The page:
“Having the garden definitely changes the way I cook and how I look at things. Also, it’s not an hour and a half’s drive to the Northshore, it’s five minutes from the restaurant. We’re used to the truck pulling up, but now we actually get to go to the garden and see, ‘Oh, that’s why we’re only getting this much of that today.’ Or, ‘That’s a lot of shiso! We should start using it…’ What I’ve enjoyed the most are probably the small, tender leeks. Those are my favorite.”
Across town, Michelle Posey is sitting by the railroad tracks sticking edible flowers into green foam blocks, commenting on the fact that she, a mother of two, is right now sitting on the ground by the railroad tracks sticking stuff into blocks. “How does this look?” she asks, before disappearing into the lush vegetation for more purple sunflowers. Their petals taste a lot like sunflower shoots.
“I call this one our circus lot because we have snake gourds and loofah, and it’s grown so well that it’s taking over,” she says. “We try to grow things that are well adapted to this particular climate, even if it’s not something you’d normally find at a farmers market.”
“We” refers to Michelle and John Posey, her dad. Together, they started Pelican Produce three years ago. Chef Phillip Lopez of Root and Square Root was their main supporter for the first two years, buying pretty much everything they harvested on a weekly basis. Today they sell to 14 restaurants, cultivating about a dozen lots in the Upper Ninth Ward where they’ve brought in fresh soil from Laughing Buddha Nursery for raised beds and rows.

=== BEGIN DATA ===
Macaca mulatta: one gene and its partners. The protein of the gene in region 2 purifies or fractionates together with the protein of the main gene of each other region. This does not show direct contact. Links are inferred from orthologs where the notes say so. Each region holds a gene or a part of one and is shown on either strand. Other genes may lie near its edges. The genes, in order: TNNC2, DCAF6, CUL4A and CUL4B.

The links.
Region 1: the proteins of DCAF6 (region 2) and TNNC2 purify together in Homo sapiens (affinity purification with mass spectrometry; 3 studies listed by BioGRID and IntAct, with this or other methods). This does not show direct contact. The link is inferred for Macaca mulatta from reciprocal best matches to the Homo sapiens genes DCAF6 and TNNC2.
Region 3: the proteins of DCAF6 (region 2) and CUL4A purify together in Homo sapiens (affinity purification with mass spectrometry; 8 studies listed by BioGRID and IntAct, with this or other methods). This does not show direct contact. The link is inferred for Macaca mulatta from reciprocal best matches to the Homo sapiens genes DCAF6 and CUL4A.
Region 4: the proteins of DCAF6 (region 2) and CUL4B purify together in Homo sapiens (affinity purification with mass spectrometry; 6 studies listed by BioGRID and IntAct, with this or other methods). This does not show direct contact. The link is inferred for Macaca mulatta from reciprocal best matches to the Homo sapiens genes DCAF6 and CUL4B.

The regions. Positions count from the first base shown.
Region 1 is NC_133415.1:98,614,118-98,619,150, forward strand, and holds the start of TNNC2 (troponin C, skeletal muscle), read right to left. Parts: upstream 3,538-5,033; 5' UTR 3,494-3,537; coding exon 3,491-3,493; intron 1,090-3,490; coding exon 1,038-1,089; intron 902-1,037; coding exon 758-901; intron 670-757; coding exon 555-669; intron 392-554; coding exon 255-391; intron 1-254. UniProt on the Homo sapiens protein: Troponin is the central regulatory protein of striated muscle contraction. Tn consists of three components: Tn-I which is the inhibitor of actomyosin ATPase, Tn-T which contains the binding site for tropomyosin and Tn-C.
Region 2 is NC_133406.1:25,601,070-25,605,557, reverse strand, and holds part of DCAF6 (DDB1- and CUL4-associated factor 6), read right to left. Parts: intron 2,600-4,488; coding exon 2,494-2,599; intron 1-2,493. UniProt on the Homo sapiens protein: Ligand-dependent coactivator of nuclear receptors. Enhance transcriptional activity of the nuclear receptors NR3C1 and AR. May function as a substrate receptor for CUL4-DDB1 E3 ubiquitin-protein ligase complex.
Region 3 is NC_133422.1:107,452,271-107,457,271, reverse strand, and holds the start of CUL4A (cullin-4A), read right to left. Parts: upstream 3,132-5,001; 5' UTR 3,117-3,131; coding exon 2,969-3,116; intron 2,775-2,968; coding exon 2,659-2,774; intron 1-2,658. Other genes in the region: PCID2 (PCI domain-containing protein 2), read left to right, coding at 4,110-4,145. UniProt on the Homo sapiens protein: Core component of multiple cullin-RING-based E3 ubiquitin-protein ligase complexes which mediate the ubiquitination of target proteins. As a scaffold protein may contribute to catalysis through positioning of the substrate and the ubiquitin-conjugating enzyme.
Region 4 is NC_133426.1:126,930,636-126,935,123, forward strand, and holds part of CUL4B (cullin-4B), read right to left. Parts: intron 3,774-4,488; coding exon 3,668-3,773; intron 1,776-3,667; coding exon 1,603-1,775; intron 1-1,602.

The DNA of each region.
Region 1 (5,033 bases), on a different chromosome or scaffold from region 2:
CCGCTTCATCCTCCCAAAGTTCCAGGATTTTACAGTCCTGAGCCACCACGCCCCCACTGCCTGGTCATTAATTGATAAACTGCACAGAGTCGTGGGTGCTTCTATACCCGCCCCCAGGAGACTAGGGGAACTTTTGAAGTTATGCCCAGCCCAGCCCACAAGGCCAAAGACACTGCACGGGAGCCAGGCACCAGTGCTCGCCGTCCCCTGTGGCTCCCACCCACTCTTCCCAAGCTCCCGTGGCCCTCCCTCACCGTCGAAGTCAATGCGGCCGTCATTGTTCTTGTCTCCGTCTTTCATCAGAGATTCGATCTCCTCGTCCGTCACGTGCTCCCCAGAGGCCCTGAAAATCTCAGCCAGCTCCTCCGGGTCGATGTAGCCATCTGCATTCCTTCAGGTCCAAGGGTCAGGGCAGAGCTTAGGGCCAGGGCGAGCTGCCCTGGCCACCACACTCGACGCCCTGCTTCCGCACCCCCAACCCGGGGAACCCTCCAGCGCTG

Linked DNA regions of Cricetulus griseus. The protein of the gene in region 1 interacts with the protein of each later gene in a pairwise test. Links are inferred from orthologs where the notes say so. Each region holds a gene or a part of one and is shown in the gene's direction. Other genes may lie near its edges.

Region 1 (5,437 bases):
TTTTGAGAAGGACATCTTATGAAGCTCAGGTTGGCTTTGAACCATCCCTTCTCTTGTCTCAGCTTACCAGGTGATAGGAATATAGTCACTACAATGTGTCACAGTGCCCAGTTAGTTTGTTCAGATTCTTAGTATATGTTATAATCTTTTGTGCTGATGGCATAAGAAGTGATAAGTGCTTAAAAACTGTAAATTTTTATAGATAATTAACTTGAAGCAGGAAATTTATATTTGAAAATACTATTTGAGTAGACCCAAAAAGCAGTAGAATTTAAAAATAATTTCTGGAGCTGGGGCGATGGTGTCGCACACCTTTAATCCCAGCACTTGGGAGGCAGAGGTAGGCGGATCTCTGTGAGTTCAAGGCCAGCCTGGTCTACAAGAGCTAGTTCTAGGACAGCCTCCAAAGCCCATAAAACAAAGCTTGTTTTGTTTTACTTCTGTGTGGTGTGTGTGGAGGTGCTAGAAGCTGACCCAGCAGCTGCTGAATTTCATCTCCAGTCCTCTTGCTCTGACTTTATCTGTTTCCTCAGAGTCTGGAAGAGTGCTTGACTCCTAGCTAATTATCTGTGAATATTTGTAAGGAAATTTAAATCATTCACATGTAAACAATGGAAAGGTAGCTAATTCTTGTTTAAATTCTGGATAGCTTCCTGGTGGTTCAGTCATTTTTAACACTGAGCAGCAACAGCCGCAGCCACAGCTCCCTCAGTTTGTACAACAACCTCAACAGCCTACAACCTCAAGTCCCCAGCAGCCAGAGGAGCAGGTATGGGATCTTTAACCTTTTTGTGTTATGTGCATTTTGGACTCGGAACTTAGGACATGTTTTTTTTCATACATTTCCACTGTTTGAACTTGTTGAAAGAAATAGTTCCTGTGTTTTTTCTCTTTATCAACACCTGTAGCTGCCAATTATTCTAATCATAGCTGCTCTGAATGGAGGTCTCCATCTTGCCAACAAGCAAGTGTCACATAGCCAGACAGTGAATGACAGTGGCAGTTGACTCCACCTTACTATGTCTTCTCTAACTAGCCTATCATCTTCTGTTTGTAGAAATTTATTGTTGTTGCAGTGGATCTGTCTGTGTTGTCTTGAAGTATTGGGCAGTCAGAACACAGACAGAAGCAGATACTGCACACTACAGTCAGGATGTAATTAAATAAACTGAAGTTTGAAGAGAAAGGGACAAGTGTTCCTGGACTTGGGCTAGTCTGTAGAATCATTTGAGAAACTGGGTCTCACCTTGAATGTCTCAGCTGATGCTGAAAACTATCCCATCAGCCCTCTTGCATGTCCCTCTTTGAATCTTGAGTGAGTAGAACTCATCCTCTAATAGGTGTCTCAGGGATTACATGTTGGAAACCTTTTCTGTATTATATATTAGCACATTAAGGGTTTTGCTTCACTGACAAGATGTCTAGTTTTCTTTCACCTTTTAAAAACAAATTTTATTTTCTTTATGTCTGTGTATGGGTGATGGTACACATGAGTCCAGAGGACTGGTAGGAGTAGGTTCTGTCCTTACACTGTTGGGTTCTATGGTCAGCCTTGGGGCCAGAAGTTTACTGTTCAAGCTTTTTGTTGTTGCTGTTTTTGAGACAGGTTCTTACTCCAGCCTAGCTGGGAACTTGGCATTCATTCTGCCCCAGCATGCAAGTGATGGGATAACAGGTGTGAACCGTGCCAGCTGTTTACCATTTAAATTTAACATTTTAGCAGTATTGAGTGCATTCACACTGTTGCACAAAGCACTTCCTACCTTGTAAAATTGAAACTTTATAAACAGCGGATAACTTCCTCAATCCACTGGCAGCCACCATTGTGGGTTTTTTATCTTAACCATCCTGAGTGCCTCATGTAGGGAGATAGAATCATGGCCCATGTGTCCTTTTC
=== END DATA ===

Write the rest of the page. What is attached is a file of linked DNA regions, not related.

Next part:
“At this point we’re gotten to where we just ask Phillip what he wants every week,” Michelle explains. “As wonderful as he is, it’s not functional for him to take 200 pounds of cucuzzi every week. He runs a small plate restaurant!”
She sends out a newsletter on Mondays, listing what’s available and what will become available soon. After the chefs put in their orders, Pelican Produce delivers Wednesday through Saturday.
Working with local restaurants proved to be a more solid business proposition for Michelle and John Posey than selling their fruits, flowers and vegetables at farmers markets.
“You harvest to sell, but farmers markets can be tough,” Michelle says. “Maybe you’ll have to load everything back up at the end of the day because it was a slow day.”
But all restaurants are not a good fit for Pelican Produce. The chefs have to be flexible. If it doesn’t rain one week, the garden produces less, and some tolerance for “weird produce” doesn’t hurt either.
“We always have seconds and things that aren’t pretty enough to sell,” Michelle says. “Those we often give out to our neighbors—unless we’re hungry, and we eat them. This is a struggling neighborhood. Bruce lives over there and our okra lot abuts his house. So Saturday is his okra day. We cut okra all the rest of the week, but on Saturdays, Bruce cuts the okra because he likes okra. We try to respect the fact that these are our neighbors and they’re people. We do anything we can to help them out.”